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ROM. Let me be ta’en, let me be put to death; I am content, so thou wilt have it so. I'll say, yon grey is not the morning's eye, 'Tis but the pale reflex* of Cynthia's brow; . Nor that is not the lark, whose notes do beat The vaulty heaven so high above our heads: 0, I have more care to stay, than will to go;5. Come, death, and welcome! Juliet wills it so.How is't, my soul ? let's talk, it is not day.
JUL. It is, it is, hie hence, be gone, away ; It is the lark that sings so out of tune, Straining harsh discords, and unpleasing sharps. Some say, the lark makes sweet division; 6 This doth not so, for she divideth us: Some say, the lark and loathed toad change eyes ; O, now I would they had chang'd voices too!?
the pale reflex ] The appearance of a cloud opposed to the moon. Johnson. . ' I have more care to stay, than will to go;] Would it not be better thus, I have more will to stay, than care to go?
Johnson. Care was frequently used in Shakspeare's age for inclination.
MALONE. om sweet division;] Division seems to have been the technical phrase for the pauses or parts of a musical composition. So, in King Henry IV. P.I:
“ Sung by a fair queen in a summer's bower,
“ With ravishing division to her lute.” To run a division, is also a musical term. STEEVENS. * Some say, the lark and loathed toad change eyes ;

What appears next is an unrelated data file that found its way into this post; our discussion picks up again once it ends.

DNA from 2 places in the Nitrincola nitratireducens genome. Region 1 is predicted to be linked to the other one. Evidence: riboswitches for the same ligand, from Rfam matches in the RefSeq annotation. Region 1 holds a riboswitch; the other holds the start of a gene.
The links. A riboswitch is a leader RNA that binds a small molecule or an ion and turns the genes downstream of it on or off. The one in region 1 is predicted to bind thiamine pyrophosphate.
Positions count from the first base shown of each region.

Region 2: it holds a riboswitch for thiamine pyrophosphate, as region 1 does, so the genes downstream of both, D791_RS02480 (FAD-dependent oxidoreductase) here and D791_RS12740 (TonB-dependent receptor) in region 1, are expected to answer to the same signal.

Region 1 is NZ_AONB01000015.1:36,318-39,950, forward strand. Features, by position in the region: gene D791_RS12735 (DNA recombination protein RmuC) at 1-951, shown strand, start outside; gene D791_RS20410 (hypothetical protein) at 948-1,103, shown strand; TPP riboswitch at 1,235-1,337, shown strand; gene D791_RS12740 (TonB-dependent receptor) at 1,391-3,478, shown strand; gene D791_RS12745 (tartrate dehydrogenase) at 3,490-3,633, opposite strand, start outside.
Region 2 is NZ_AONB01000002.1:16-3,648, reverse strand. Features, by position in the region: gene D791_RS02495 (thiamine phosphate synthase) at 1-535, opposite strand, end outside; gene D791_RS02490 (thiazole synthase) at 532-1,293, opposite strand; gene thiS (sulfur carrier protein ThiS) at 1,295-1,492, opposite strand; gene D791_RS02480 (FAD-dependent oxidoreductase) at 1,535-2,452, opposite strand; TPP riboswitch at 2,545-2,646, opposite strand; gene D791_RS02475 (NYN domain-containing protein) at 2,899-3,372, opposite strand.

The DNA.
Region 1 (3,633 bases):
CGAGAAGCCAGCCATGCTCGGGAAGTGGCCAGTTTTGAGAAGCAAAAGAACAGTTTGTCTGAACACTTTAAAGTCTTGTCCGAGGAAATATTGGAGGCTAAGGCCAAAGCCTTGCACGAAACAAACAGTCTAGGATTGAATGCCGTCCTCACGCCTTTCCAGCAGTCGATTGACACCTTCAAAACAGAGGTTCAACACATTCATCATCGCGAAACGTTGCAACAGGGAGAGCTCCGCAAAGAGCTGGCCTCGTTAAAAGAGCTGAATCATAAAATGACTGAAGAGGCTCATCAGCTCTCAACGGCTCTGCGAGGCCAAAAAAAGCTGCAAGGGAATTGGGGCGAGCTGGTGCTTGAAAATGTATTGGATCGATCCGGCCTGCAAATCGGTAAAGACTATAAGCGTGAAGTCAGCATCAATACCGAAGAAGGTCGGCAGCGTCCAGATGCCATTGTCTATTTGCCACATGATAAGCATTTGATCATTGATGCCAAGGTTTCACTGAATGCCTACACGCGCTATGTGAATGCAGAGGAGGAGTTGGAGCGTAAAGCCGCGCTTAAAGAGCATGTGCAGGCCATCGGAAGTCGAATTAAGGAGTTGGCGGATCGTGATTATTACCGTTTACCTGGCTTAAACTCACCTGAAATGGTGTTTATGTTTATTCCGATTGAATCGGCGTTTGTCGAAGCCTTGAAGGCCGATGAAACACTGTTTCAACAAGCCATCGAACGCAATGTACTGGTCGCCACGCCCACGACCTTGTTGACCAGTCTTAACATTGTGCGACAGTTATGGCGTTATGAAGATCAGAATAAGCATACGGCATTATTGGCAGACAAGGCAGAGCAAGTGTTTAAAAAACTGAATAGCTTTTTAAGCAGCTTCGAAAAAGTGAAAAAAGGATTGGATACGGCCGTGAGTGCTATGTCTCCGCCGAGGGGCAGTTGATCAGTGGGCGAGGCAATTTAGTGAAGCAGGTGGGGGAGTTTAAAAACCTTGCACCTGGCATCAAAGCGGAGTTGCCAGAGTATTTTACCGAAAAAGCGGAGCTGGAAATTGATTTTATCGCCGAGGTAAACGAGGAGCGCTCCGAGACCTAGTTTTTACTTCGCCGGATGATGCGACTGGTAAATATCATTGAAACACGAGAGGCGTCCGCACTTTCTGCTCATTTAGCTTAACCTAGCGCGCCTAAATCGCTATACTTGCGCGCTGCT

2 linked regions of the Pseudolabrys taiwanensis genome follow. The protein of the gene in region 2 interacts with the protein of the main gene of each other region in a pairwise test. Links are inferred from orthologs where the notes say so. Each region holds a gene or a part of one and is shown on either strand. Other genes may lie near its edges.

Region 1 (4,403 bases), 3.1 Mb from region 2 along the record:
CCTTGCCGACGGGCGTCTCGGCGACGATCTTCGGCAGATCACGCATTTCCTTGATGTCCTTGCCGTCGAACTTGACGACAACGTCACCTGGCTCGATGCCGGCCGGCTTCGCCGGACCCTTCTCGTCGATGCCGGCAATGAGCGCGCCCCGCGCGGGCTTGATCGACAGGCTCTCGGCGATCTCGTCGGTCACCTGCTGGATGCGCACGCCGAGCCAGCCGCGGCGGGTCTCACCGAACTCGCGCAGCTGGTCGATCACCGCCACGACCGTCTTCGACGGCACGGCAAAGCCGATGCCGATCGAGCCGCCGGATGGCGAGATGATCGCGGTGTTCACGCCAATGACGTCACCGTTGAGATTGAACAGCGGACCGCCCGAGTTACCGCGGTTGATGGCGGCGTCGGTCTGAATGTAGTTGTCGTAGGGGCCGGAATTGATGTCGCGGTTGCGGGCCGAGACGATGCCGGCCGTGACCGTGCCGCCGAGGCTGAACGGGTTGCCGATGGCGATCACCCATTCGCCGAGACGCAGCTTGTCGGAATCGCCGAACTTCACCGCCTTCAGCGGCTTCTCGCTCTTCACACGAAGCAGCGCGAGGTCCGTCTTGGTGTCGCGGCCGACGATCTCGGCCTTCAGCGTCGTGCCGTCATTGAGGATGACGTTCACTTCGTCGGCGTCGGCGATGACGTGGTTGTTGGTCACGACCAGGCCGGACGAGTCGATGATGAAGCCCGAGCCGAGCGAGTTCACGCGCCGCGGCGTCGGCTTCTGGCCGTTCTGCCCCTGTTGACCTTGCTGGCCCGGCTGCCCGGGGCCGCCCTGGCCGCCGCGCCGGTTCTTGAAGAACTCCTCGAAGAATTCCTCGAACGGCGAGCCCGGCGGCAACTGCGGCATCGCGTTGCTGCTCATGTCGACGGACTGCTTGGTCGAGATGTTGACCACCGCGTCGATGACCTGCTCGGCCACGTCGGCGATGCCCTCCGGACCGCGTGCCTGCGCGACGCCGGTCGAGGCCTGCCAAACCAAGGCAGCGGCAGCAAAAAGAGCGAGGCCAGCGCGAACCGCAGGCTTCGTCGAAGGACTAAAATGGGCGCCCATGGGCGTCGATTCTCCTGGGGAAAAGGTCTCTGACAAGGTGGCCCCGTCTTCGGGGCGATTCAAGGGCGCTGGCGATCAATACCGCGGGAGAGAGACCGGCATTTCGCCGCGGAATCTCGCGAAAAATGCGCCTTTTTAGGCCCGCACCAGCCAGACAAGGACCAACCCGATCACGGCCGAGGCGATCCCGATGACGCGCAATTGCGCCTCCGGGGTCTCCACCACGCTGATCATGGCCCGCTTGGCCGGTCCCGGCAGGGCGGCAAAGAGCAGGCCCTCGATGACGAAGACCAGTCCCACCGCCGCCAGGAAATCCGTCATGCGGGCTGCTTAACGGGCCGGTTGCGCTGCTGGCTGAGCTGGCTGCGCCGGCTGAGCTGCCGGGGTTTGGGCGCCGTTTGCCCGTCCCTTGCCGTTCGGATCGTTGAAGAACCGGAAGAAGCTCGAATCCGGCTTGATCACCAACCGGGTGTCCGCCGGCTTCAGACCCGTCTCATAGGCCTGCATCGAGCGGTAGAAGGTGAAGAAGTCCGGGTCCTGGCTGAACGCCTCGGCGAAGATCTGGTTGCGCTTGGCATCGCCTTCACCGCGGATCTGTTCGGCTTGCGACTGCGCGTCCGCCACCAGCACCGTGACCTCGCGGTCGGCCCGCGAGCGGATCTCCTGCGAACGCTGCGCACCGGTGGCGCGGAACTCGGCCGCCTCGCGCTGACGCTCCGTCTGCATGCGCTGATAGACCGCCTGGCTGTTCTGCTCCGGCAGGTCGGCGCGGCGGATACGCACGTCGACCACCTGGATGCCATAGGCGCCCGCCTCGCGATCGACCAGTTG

O, now I would they had chang'd voices too!] I wish the lark and toad had changed voices; for then the noise which I hear would be that of the toad, not of the lark: it would consequently be evening, at which time the toad croaks; not morning, when the lark sings; and we should not be under the necessity of separation. A. C.
If the toad and lark had changed voices, the unnatural croak of the latter would have been no indication of the appearance
Since arm from arm® that voice doth us affray,
of day, and consequently no signal for her lover's departure. This is apparently the aim and purpose of Julietswish. HEATH.
The toad having very fine eyes, and the lark very ugly ones, was the occasion of a common saying amongst the people, that the toad and lark had changed eyes. To this the speaker alludes.
WARBURTON. This tradition of the toad and lark I have heard expressed in a rustick rhyme:
To heav'n I'd fly, “ But that the toad beguil'd me of mine eye." Johnson. · Read chang'd eyes. M. MASON.
8 Since arm from arm &c.] These two lines are omitted in the modern editions, and do not deserve to be replaced, but as they may show the danger of critical temerity. Dr. Warburton's change of I would to I wot was specious enough, yet it is evidently erroneous. The sense is this: The lark, they say, has lost her eyes to the toad, and now I would the toad had her voice too, since she uses it to the disturbance of lovers. Johnson.
9 Hunting thee hence with hunts-up to the day.] The huntsa up was the name of the tune anciently played to wake the hunters, and collect them together. So, in The Return from Parnassus, 1606:
“ Yet will I play a hunts-up to my Muse.” Again, in the play of Orlando Furioso, 1594 and 1599:
“ To play him huntsup with a point of war, ... “ I'll be his minstrell with my drum and fife.” Again, in Westward Hoe, 1607: " Make a noise, its no matter ; any huntsup to
waken vice.” Again, in Drayton's Polyolbion, Song 13th : “ But hunts-up to the morn the feather'd sylvans sing."
STEEVENS. Puttenham, in his Art of English Poesy, 1589, speaking of one Gray, says, “ what good estimation did he grow into with king Henry [the Eighth] and afterwards with the duke of Somerset protectour, for making certaine merry ballads, whereof one chiefly was The Hunte is up, the Hunte is up.” Ritson.
A huntsup also signified a morning song to a new-married woman, the day after her marriage, and is certainly used here in that sense. See Cotgrave's Dictionary, in v. Resveil. MALONE.